Ernst May House
The urban planning programme entitled Das Neue Frankfurt – The New Frankfurt – was conceived to address the city’s growing demand for housing space from the mid-1920s onwards. Under the direction of Frankfurt’s city planning commissioner, Ernst May, more than 12,000 dwelling units were built within five years. The initiative was one of the most comprehensive social housing construction projects of the Weimar Republic. Today, one of the dwellings built in 1927/1928 in the Römerstadt estate is open to visitors as the Ernst May House.
Working with roughly 50 architects and designers, Ernst May sought new concepts for housing and urban development. The aim was not merely to create affordable living space with improved social and hygienic conditions. Rather, May’s stated goal was the formation of a new and more modern society with exemplary living conditions.
The experimental buildings constructed for the New Frankfurt programme in the north of the city were built at relatively low cost. May and his colleagues opted for industrialised construction using prefabricated components. They hired local companies and brought in unemployed craftsmen to build the project. The dwellings were mostly terraced houses with their own gardens and equipped with bathrooms, kitchens and simple, functional furniture. The Römerstadt estate, where the Ernst May House is located, was the first completely electrified housing development in Germany.
Ernst May’s rejuvenation of housing did not focus solely on functional aspects. He was also a pioneer from an aesthetic point of view. May collaborated with different designers from the fields of architecture, industrial design and graphics. Among them was the Viennese architect Margarete Schütte-Lihotzky, who was commissioned by May to design a functional working kitchen for the smallest of spaces. Her creation, popularised as the “Frankfurt kitchen”, was designed following ergonomic principles and practical considerations. Tailored precisely to fit the houses, it took up no more than six square metres.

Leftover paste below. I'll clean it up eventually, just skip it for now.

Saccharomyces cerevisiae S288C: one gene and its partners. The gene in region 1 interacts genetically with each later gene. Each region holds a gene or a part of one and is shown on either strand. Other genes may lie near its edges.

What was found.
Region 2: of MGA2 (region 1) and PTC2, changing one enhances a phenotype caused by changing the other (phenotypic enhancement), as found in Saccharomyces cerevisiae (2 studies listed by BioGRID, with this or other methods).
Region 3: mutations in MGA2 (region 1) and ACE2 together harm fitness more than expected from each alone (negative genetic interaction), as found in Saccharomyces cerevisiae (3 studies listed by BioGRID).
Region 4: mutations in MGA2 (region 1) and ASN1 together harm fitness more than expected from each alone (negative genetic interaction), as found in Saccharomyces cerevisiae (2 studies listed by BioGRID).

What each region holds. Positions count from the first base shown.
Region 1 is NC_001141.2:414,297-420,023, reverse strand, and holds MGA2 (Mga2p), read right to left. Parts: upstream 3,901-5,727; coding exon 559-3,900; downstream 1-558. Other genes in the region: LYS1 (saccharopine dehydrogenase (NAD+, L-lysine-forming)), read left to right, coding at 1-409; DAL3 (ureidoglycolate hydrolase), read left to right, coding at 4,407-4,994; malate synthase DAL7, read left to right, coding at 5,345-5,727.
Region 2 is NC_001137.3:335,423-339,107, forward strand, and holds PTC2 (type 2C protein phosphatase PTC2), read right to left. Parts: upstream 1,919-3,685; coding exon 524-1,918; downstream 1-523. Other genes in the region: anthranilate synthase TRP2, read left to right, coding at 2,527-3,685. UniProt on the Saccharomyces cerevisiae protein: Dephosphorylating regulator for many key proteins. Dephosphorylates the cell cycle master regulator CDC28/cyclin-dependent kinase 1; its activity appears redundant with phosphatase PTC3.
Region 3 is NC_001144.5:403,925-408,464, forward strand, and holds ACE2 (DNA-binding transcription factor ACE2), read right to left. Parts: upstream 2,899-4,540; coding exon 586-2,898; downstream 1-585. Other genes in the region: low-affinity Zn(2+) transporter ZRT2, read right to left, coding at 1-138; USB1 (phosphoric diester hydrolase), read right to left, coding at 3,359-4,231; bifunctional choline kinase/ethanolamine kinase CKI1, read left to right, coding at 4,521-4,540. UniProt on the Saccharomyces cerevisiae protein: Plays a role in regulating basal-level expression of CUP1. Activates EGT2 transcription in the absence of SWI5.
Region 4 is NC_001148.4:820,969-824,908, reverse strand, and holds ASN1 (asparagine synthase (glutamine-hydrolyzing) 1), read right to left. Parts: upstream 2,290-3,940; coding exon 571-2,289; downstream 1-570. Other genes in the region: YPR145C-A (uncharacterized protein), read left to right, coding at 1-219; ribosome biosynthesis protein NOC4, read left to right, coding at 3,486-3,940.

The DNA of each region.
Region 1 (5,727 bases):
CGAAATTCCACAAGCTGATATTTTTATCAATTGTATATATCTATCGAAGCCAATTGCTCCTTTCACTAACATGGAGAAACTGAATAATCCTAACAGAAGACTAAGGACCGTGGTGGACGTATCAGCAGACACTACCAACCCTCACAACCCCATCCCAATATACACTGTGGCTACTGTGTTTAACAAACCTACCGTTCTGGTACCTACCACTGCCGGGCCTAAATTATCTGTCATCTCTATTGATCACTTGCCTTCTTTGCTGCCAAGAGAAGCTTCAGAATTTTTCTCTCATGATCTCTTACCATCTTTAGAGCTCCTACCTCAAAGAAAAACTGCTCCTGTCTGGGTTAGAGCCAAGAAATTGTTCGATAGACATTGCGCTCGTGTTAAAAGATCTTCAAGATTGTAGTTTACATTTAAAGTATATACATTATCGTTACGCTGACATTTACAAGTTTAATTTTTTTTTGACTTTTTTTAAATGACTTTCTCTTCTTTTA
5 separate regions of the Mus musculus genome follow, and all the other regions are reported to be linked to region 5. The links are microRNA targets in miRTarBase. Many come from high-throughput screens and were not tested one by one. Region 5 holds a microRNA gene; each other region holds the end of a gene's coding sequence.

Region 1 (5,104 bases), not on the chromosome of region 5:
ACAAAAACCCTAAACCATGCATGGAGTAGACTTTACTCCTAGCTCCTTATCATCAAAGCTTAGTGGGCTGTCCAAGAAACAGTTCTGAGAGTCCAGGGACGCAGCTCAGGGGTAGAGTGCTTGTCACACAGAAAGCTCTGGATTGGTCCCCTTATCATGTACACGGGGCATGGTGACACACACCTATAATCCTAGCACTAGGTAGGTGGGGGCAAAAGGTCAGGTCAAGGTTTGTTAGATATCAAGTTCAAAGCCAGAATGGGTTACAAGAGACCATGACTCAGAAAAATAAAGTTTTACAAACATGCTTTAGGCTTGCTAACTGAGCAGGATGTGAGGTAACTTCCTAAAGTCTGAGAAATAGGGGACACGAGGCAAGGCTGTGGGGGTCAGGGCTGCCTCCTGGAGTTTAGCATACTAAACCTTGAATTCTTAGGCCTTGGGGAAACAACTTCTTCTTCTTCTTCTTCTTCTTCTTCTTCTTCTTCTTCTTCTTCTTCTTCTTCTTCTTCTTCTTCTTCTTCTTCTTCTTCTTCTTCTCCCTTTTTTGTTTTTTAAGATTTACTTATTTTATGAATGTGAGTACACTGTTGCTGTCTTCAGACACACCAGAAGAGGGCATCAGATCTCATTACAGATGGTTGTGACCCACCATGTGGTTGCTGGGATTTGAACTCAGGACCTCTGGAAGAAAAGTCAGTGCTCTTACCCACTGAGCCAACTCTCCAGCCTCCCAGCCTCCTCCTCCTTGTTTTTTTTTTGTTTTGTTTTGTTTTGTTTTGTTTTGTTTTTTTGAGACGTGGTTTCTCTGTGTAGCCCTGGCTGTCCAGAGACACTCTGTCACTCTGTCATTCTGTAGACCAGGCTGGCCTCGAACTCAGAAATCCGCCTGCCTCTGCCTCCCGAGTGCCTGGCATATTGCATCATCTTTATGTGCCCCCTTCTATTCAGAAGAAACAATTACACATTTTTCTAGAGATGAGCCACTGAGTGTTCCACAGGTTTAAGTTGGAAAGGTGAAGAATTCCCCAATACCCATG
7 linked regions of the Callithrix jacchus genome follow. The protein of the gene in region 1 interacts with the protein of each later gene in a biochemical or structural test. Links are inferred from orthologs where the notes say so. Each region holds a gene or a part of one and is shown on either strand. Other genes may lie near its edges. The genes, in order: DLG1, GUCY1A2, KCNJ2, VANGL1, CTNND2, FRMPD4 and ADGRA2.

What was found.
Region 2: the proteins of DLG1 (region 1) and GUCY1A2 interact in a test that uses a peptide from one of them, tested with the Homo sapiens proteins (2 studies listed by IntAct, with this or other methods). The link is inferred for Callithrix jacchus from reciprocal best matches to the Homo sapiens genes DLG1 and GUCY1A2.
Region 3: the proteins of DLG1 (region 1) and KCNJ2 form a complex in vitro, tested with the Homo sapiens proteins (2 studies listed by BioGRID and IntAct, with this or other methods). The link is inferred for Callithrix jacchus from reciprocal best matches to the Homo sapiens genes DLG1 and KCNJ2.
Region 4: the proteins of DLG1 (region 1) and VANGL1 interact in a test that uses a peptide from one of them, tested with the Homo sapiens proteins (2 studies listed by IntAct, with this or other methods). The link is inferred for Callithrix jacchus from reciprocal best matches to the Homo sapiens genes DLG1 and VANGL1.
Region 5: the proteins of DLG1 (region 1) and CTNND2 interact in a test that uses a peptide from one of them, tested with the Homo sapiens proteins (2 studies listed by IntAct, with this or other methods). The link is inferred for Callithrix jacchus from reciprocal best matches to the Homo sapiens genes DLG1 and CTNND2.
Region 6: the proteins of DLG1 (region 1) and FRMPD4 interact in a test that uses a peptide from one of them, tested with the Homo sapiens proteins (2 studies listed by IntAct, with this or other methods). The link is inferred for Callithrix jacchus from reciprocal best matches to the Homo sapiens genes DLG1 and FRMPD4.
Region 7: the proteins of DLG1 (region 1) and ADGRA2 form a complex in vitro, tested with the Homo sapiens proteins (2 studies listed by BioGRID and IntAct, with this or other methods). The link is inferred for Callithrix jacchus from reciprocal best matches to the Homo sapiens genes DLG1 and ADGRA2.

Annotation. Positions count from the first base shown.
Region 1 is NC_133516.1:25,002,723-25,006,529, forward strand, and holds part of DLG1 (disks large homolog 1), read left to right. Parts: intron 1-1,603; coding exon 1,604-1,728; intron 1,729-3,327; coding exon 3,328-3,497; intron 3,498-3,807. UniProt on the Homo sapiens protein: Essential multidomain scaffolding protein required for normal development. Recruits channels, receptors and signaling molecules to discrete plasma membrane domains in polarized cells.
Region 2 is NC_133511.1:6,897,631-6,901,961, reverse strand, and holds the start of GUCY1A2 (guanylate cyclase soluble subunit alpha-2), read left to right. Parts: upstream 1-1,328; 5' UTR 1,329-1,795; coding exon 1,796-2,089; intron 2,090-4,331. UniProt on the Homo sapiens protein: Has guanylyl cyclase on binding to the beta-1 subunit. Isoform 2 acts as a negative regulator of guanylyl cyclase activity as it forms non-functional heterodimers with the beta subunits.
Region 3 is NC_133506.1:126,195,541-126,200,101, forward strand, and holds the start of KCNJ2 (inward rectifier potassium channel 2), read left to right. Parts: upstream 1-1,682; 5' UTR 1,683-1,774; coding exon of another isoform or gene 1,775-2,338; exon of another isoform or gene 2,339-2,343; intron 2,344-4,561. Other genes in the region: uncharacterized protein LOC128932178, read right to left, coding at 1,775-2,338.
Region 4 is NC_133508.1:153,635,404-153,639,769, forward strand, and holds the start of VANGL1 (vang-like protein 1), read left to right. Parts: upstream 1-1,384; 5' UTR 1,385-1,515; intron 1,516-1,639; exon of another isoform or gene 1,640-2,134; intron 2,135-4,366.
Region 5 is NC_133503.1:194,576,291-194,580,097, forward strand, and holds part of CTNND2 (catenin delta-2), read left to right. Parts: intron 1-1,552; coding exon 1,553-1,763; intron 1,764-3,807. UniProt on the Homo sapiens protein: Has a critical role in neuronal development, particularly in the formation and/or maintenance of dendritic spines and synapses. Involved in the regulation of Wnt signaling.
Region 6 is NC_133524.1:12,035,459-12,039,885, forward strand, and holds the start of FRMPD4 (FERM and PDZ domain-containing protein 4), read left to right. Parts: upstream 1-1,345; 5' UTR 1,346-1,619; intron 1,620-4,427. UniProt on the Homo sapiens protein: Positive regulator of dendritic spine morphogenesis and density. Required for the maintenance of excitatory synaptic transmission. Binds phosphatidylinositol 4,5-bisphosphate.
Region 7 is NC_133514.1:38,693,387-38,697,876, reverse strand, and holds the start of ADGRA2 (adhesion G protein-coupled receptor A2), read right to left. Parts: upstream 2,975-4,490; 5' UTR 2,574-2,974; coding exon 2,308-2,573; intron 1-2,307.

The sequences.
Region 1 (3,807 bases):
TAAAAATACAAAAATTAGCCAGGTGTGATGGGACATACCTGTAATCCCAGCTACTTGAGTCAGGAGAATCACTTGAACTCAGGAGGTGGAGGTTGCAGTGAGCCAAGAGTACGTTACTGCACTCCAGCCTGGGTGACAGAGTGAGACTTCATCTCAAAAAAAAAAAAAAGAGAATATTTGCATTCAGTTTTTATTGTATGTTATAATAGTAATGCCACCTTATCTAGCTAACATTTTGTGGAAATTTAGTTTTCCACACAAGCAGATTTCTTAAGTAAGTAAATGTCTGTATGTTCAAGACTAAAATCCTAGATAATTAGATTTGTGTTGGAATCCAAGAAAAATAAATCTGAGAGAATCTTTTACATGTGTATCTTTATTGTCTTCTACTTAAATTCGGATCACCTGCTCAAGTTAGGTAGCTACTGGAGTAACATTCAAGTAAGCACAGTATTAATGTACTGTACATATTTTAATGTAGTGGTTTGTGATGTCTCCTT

With its holistic approach, the New Frankfurt programme stands alongside the Bauhaus as one of the most influential movements in 20th century design. The Bauhaus developed the New Architecture through teaching and experimentation, and it was implemented at a large scale for the first time in the New Frankfurt – which was, from the beginning, conceived to improve people’s everyday lives through skilful planning and thoughtful architecture. The housing estates remain inhabited to this day.
Contact and opening hours
Im Burgfeld 136
60439 Frankfurt am Main
- Montag : closed
- Dienstag : — Uhr
- Mittwoch : — Uhr
- Donnerstag : — Uhr
- Freitag : closed
- Samstag : — Uhr
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Geschlossen: Neujahr, Karfreitag, Ostermontag, Tag der Arbeit, Christi Himmelfahrt, Pfingstmontag, Fronleichnam, Tag der Deutschen Einheit, Allerheiligen, Heiligabend, Weihnachtsfeiertage, Silvester
Directions by local public transport:Nächstgelegener Bahnhof der Deutschen Bahn: Hauptbahnhof Frankfurt am Main
Nächstgelegene Haltestelle ÖPNV (Bus, Straßenbahn o.ä.): U-Bahn U1 Römerstadt
Related Events nearby
This place is part of the tour:
Encounter design diversityFrankfurt/Main, Mainz und Kindenheim
Hesse and Rhineland-Palatinate have a lot to offer when it comes to the Bauhaus and modernism. Witness the legacy of the New Frankfurt reform programme, the achievements of the New Building (Neues Bauen) movement in Ludwigshafen and examples of modernist graphic and communication design at the Gutenberg Museum in Mainz.